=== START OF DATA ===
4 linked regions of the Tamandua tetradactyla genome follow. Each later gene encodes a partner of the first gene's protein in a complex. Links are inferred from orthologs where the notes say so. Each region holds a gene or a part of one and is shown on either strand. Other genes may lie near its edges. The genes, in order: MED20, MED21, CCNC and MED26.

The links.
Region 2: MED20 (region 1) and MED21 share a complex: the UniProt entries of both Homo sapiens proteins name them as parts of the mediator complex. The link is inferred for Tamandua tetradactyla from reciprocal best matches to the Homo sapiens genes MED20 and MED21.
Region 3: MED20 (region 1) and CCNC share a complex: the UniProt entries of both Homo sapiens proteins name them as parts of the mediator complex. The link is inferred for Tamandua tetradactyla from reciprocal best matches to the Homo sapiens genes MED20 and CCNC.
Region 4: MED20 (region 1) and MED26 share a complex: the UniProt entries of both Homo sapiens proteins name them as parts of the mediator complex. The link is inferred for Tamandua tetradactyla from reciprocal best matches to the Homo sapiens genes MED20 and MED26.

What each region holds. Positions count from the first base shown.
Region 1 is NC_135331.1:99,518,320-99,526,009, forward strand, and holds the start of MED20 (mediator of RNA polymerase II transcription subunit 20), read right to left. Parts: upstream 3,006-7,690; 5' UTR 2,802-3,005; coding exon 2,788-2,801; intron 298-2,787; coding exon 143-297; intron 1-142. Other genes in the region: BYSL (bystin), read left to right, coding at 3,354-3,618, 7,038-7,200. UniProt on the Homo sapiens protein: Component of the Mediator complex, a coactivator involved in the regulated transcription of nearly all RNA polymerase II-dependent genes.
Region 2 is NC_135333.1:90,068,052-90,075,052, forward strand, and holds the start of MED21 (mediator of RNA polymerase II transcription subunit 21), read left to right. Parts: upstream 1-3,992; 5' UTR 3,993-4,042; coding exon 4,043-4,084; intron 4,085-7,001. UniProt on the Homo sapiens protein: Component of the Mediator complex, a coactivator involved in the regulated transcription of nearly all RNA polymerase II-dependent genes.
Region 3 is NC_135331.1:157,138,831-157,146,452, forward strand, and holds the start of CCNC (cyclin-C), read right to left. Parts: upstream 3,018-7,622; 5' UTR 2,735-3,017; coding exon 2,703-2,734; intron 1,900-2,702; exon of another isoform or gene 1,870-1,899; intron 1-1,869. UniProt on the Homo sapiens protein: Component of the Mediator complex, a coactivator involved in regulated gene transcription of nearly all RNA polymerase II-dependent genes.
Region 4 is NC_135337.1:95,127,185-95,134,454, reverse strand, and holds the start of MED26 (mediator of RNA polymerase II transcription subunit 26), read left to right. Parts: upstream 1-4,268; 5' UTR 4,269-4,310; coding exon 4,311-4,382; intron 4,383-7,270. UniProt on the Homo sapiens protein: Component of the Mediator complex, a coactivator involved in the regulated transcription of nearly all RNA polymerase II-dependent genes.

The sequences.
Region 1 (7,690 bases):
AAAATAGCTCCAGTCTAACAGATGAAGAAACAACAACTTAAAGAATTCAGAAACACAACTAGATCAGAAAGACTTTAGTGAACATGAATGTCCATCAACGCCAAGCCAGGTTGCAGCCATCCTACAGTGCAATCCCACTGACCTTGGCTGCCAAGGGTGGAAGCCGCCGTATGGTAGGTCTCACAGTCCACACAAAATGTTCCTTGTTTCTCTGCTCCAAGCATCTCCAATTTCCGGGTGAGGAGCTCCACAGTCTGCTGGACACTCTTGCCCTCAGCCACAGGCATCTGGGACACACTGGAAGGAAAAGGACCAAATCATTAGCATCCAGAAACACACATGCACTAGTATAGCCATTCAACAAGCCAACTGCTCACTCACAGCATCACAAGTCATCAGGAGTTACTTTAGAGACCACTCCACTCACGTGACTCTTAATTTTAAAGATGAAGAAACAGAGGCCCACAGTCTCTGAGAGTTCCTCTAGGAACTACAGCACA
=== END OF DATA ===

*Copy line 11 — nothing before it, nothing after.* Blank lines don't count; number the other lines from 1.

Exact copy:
The sequences.